Our graduate students explore diverse research and teaching interests but our program maintains particularly strong concentrations in American, European, and Latin American History, the History of the United States South, Gender and Women’s History, the History of Race, Military and Naval History, and Religious History. The Department of History offers a vibrant intellectual community in which to engage in graduate work.
The UA Department of History grants degrees at the both the MA and PhD level. We offer terminal MA degrees that can lead to a variety of career paths. MA students at UA who wish to pursue doctoral degrees also regularly gain admission to some of the top programs in the country. Other PhD programs that have recently admitted our MA graduates include University of Wisconsin-Madison, Vanderbilt, University of Connecticut, New York University, Penn State University, Emory, University of Florida, University of Arizona, University of Loyola-Chicago, University of Tennessee, and Louisiana State University.
The PhD program, with its coursework, comprehensive exams, dissertation research, and training in teaching aims to place graduates in post-secondary faculty positions. We offer PhD fields in European History, American History, Latin American History, the History of the United States South, Gender and Women’s History, Military and Naval History, the History of Race, and Religious History. Recent doctoral candidates have pursued research topics in a wide variety of areas and have a successful track record of publishing in local and national journals in their fields.
The Department of History at UA takes pride in training graduate students to be effective teachers at the post-secondary level. Both MA and PhD students are eligible for funding as Teaching Assistants and all graduate students who serve in this role take a special seminar designed to prepare TAs for the classroom at UA. Students are trained in leading discussions, dealing with classroom problems effectively, grading assignments, preparing a lecture, self-evaluation, and pedagogical and practical approaches for post-secondary education.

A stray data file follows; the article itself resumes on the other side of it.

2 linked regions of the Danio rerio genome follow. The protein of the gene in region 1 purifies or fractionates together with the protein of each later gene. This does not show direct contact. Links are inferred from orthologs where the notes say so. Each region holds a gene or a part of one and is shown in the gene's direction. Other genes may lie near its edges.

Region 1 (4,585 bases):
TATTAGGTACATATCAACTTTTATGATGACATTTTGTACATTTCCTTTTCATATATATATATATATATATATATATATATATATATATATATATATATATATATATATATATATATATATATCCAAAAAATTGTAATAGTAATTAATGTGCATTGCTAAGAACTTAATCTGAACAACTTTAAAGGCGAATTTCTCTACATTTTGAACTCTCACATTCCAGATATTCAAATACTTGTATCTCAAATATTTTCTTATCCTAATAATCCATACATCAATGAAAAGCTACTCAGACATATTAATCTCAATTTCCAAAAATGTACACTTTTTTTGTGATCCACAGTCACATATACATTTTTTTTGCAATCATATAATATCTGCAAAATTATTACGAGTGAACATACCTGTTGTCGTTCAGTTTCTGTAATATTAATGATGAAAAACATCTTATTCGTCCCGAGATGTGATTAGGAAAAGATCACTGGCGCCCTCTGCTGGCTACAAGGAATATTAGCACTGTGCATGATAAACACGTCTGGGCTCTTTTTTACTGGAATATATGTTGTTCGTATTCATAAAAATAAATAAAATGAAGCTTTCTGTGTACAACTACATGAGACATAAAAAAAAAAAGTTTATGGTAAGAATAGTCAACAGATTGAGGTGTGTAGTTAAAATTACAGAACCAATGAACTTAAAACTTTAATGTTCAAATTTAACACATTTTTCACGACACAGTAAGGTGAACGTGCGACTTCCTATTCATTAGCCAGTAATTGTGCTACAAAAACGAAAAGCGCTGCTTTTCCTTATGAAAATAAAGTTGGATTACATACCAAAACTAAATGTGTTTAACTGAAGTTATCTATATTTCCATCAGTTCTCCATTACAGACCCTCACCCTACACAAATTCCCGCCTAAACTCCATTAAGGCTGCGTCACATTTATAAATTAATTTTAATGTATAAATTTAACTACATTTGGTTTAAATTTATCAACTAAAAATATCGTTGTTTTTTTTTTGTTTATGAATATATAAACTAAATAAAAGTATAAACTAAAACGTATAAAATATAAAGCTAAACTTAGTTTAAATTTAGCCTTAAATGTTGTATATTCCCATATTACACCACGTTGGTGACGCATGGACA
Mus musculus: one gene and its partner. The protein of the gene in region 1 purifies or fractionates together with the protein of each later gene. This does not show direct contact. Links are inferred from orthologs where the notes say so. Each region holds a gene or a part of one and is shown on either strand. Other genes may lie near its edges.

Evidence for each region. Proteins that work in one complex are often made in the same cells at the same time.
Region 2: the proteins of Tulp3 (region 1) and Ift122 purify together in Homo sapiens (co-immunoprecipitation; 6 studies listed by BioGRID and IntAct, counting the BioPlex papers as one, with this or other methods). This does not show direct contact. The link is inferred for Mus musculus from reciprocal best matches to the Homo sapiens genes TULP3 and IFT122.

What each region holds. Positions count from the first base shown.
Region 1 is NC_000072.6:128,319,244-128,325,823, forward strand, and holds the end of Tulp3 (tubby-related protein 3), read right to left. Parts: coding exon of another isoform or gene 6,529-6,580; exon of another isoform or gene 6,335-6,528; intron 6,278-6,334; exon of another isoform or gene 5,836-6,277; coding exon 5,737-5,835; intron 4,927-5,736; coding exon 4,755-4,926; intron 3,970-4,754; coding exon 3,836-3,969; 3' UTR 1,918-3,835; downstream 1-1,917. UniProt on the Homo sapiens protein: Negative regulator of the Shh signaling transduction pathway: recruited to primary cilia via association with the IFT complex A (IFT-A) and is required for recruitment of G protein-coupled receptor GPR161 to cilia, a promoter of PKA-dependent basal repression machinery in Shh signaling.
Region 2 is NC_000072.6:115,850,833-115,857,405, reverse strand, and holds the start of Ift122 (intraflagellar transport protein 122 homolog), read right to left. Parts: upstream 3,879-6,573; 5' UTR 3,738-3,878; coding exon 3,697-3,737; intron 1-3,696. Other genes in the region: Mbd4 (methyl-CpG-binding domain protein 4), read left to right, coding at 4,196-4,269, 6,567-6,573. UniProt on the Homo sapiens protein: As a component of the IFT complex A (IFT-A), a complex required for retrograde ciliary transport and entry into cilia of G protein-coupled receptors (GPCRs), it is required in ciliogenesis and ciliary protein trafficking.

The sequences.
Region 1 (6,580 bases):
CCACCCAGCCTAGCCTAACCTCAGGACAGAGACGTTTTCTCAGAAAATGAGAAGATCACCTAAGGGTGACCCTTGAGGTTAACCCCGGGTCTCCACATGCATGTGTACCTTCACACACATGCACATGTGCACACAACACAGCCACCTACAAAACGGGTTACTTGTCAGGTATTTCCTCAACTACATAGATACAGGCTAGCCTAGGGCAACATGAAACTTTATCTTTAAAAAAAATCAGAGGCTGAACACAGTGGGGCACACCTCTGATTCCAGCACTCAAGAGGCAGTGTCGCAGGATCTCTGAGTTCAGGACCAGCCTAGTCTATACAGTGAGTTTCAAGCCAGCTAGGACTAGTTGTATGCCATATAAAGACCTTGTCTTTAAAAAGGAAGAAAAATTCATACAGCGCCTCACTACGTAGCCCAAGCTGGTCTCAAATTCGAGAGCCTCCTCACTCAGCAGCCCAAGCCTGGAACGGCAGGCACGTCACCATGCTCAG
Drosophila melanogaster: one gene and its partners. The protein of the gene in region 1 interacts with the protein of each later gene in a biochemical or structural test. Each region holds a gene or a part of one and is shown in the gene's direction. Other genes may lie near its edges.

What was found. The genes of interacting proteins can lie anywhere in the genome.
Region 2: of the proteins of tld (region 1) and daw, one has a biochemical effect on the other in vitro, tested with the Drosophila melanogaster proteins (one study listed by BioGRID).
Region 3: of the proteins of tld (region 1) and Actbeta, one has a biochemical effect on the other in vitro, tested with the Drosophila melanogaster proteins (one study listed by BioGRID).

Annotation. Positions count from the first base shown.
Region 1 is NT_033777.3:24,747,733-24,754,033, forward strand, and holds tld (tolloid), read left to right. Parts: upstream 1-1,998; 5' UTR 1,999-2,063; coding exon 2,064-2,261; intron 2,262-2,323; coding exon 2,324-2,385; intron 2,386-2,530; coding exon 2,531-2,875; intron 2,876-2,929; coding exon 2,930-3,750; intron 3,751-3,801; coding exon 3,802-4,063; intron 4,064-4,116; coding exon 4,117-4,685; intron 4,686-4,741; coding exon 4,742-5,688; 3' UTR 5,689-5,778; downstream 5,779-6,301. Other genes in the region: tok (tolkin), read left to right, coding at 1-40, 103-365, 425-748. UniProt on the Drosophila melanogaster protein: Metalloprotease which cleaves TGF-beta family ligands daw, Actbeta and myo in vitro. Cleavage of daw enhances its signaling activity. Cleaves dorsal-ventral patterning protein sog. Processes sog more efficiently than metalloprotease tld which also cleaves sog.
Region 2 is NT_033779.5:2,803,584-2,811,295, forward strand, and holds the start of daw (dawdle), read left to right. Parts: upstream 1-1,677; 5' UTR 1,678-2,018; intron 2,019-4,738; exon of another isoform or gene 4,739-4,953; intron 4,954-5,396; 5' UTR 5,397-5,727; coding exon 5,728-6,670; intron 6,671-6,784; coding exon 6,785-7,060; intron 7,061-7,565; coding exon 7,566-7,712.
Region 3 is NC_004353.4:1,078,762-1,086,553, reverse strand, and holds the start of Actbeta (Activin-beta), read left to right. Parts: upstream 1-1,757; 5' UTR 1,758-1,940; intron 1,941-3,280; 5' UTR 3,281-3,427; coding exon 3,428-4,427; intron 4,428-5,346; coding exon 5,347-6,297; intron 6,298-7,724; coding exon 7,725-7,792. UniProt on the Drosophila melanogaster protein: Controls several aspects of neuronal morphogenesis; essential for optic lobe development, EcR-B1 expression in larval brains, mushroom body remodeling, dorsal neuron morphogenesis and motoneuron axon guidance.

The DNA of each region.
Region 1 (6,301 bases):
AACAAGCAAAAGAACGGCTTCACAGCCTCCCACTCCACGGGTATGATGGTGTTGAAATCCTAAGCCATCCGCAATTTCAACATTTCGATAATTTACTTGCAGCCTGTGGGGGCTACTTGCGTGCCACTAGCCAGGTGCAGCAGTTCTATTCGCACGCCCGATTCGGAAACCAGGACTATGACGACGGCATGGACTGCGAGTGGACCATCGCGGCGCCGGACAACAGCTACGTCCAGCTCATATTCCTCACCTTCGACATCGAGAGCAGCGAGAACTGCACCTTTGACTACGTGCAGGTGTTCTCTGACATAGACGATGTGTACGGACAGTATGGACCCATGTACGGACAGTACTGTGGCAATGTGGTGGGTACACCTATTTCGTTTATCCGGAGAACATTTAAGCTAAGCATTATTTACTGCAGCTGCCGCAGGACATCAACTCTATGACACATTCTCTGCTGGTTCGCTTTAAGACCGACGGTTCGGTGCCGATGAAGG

There are many different forms of financial support available to MA and PhD students. Merit-based teaching, research, and writing center assistantships provide a stipend, and also include tuition remission and the coverage of fees. A limited number of fellowships are available to exceptionally qualified applicants and finishing doctoral students. Many of our graduate students have won competitive grants for research and writing provided by the Graduate School. The Department of History’s Graduate Student Travel grants and additional funding from the University’s Graduate School also support MA and PhD students in their conference and research travel.
Other Department Resources
The Southern Historian is a graduate journal published annually at the University of Alabama under the direction of the Department of History. It is a non-profit journal that highlights the best in graduate research on southern history and culture. Each issue is written and edited by PhD candidates who receive a stipend, tuition remission, and the coverage of fees.
As a department, we have created the Summersell Center for the Study of the South. The Center supports wide-ranging examination of the region through sponsorship of conferences, lectures, films, publications and the use of the scholarly resources available at the University of Alabama and nearby states. The Center aims to be a focal point for the university’s outstanding faculty in multiple disciplines who study the South and encourages stronger connections among academics, students, and the general public.
The Bankhead Endowment Lectures annually bring a number of high profile historians to the University of Alabama for lectures and consortiums with faculty and graduate students.
The Summersell Center for the Study of the South’s Public History Initiative offers students hands-on, practical experience working in public history, as well as paid internships.
The European and American History Workshops meet on Friday afternoons throughout the academic year and provide a forum for graduate students and faculty to present pre-circulated work-in-progress including book or dissertation chapters, seminar papers, conference papers or research grant proposals.
The Graduate History Association promotes a social as well as professional set of activities throughout the year including workshops on grant and curriculum vitae writing, manuscript submission, and the job market. Every fall the GHA also hosts its annual Graduate Student History Conference on Power and Struggle attracting prominent keynote speakers and graduate student presenters from both national and international institutions.